HR Management Case Study on The Interview Process

The Interview Process


The process of recruitment and selection of new employees into the firm is quite a tasking and costly process to most human resource managers (Bach & Edwards, 2013). This work is based on the recruitment process of Washington Home Builders who seek to engage the services of Gerald Mahoney as a sales associate. The interview process takes place in a series that involves a bargain to get the best for both sides of the contract. While the potential employer seeks to understand the value of the candidate to the firm, Gerald Mahoney focuses on the benefits that he stands to gain from the engagement.

Question One

The Need to Fill Up a Blank Job Application in the Recruitment Process

Ms. Monahan, the director of recruitment and training at Washington Home Builders was impressed with the sales abilities of Gerald Mahoney while working at Stacy women’s shoe department and asked him to fax her his resume (Lussier & Hendon, 2012). Gerald did exactly that and on their response, Washington Home Builders send a blank job application to Gerald and asked him to fill it.

Firstly in comparison with the resume, the application form is more specific and easy to follow. Sometimes employers need some specific information other than the general descriptions that people input in the resume. In this case, Washington Home Builders wanted to get specific details of the candidate before they engage him on an interview (Lussier & Hendon, 2012). Secondly, a tailor-made application is easy to follow since there are different versions of resumes with some being very complicated. With the application form, the employer finds it easy to spot some specific parts or descriptions about the candidate.

The resume may not also offer a chance to draft an application letter and give more information (Messmer, 2013). The application form gives an opportunity to the candidate to express any other relevant or additional information that could enhance their chances of getting the job. This part also enables the employer to judge the employee further before they invite them for the interview process.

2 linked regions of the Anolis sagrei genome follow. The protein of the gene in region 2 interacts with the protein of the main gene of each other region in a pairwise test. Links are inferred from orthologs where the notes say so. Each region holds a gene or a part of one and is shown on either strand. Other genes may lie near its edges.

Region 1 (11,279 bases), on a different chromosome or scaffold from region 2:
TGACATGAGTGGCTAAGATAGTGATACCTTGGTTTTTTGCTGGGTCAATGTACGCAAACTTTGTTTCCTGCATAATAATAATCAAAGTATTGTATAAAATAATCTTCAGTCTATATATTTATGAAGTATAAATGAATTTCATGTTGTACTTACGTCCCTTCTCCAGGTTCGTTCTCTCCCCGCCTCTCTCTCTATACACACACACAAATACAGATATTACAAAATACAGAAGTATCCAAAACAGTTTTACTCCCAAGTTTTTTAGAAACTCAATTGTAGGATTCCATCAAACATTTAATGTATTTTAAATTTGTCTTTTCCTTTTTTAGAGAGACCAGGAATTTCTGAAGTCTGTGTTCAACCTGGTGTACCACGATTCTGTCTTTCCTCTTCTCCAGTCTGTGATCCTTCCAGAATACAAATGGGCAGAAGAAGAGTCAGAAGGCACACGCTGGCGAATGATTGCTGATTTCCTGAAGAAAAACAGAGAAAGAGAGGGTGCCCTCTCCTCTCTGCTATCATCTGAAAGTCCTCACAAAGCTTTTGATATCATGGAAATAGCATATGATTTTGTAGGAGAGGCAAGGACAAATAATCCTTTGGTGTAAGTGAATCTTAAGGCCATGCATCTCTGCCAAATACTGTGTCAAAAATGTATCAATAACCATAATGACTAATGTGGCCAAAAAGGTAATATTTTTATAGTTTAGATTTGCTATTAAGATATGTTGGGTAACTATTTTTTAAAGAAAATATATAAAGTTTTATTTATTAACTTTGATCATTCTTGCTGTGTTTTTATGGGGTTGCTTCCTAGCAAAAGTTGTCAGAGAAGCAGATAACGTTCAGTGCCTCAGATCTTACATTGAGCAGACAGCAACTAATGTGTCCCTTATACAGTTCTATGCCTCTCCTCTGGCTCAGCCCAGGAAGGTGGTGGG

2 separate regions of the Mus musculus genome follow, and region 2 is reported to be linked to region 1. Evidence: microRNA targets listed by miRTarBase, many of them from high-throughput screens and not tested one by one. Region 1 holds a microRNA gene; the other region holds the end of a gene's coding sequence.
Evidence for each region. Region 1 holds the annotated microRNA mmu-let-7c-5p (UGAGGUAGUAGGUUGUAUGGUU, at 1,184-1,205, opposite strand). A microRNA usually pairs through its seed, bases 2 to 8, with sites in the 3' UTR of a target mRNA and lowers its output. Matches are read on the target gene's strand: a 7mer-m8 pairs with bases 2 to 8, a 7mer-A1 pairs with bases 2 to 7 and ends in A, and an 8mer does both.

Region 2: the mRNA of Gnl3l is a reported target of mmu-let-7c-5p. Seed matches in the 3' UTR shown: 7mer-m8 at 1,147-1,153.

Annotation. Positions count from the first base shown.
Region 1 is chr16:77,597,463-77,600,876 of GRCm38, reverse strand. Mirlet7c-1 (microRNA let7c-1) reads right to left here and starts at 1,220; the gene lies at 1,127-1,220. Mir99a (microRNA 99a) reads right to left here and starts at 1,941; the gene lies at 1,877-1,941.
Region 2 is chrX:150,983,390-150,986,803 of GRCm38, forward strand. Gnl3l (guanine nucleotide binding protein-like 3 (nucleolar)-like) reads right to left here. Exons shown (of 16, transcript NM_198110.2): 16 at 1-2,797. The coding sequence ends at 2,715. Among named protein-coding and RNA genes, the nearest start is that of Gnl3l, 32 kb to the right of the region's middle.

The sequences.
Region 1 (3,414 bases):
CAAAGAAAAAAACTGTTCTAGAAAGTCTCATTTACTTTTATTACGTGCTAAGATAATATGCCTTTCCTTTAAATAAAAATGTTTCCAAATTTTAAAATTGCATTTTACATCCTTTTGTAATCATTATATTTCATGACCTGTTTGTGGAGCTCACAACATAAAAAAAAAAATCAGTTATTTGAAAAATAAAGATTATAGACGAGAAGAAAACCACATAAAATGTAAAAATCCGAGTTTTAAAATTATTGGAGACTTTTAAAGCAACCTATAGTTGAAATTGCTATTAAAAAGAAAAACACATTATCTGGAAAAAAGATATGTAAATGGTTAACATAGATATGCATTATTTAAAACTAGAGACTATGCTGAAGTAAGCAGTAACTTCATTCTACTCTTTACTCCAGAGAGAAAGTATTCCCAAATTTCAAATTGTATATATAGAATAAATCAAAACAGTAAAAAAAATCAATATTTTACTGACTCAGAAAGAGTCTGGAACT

Question Two

Why the Week-Long Wait

Washington Home Builders took a whole week to respond to Gerald once he had sent his job applications. This wait was necessary since the recruitment process takes time and involves many people. In this case, it is evident that the entire recruitment process involved about seven people who asked Gerald different questions (Lussier & Hendon, 2012). The one week break was, therefore, necessary to allow all these people involved in the interview process to analyze Gerald’s resume and prepare adequately to interview him.

The interview process also involved exams that tested on different areas and mostly in the sales field. These questions tested on self-image, preferences, honesty and teamwork skills. There was a need to provide time for the preparation of the questions. The questions needed to be comprehensive enough and cover various details of the job which was necessary for the process.

Question Three

a.      Purpose of Exams

On the day of the interview, Gerald was required to take some written questions. This exam tested his IQ levels, his level of honesty, self-image and personal preferences while at the job. The purposes of these questions were to understand the candidate (Messmer, 2013). The human resource needs to employ a person that they feel that he is suitable for a given job and in this case the sales associate job. A sales associate needs to have a high level of IQ to be able to relate well with their client. Pitching clients involves high thinking and ability to reason along with the client and thus it is necessary that a salesperson has a reasonable IQ level.

Sales associates represent the company in the corporate world. Their misrepresentation to the clients and the public at large affects the corporate image of the company. Recruitment of sales associates, therefore, requires a test of their self-image (Lussier & Hendon, 2012). Sales associates are also the custodians of various forms of information for both the company and its clients. It is, therefore, necessary that a salesperson should be honest and reflect the true image of both company and the client. The human resource, therefore, needs to test the level of honesty of the candidate through such exams.

b.      Legal Limitation of Tests

Interview exams are limited by law to the extent of relevance to the job. While exams are a good way of screening candidates in an interview process, an employer cannot question candidates on other issues irrelevant to the job. They should give enough proof that the questions asked are consistent with the job.